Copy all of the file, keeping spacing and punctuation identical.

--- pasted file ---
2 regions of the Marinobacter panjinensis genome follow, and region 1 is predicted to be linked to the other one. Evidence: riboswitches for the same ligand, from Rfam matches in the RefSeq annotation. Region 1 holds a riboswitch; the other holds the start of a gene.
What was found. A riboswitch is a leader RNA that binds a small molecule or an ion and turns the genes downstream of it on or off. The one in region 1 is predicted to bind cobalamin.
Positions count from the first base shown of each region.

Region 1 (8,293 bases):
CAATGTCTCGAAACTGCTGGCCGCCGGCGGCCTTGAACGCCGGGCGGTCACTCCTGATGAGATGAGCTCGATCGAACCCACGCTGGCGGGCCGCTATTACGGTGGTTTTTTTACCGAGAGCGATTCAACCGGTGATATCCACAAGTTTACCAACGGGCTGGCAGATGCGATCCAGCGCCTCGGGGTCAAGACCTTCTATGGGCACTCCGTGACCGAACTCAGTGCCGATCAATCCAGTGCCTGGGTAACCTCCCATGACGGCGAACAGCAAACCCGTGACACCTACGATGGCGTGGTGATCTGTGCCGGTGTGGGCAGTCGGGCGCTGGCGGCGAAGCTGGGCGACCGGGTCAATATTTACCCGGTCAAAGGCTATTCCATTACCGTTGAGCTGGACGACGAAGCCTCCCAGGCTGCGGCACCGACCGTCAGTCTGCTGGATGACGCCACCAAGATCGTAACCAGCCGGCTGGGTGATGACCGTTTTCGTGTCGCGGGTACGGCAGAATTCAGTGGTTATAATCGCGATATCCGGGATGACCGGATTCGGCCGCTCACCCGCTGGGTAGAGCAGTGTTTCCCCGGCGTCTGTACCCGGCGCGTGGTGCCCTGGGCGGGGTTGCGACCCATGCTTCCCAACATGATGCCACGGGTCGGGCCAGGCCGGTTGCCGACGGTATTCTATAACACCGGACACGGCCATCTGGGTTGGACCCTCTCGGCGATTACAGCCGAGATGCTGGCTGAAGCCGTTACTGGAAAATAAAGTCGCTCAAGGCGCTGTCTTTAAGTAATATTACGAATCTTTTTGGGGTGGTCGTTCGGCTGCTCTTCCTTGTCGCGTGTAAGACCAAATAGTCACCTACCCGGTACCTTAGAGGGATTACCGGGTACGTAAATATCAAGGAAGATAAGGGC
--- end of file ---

2 regions of the Marinobacter panjinensis genome follow, and region 1 is predicted to be linked to the other one. Evidence: riboswitches for the same ligand, from Rfam matches in the RefSeq annotation. Region 1 holds a riboswitch; the other holds the start of a gene.
What was found. A riboswitch is a leader RNA that binds a small molecule or an ion and turns the genes downstream of it on or off. The one in region 1 is predicted to bind cobalamin.
Positions count from the first base shown of each region.

Region 1 (8,293 bases):
CAATGTCTCGAAACTGCTGGCCGCCGGCGGCCTTGAACGCCGGGCGGTCACTCCTGATGAGATGAGCTCGATCGAACCCACGCTGGCGGGCCGCTATTACGGTGGTTTTTTTACCGAGAGCGATTCAACCGGTGATATCCACAAGTTTACCAACGGGCTGGCAGATGCGATCCAGCGCCTCGGGGTCAAGACCTTCTATGGGCACTCCGTGACCGAACTCAGTGCCGATCAATCCAGTGCCTGGGTAACCTCCCATGACGGCGAACAGCAAACCCGTGACACCTACGATGGCGTGGTGATCTGTGCCGGTGTGGGCAGTCGGGCGCTGGCGGCGAAGCTGGGCGACCGGGTCAATATTTACCCGGTCAAAGGCTATTCCATTACCGTTGAGCTGGACGACGAAGCCTCCCAGGCTGCGGCACCGACCGTCAGTCTGCTGGATGACGCCACCAAGATCGTAACCAGCCGGCTGGGTGATGACCGTTTTCGTGTCGCGGGTACGGCAGAATTCAGTGGTTATAATCGCGATATCCGGGATGACCGGATTCGGCCGCTCACCCGCTGGGTAGAGCAGTGTTTCCCCGGCGTCTGTACCCGGCGCGTGGTGCCCTGGGCGGGGTTGCGACCCATGCTTCCCAACATGATGCCACGGGTCGGGCCAGGCCGGTTGCCGACGGTATTCTATAACACCGGACACGGCCATCTGGGTTGGACCCTCTCGGCGATTACAGCCGAGATGCTGGCTGAAGCCGTTACTGGAAAATAAAGTCGCTCAAGGCGCTGTCTTTAAGTAATATTACGAATCTTTTTGGGGTGGTCGTTCGGCTGCTCTTCCTTGTCGCGTGTAAGACCAAATAGTCACCTACCCGGTACCTTAGAGGGATTACCGGGTACGTAAATATCAAGGAAGATAAGGGC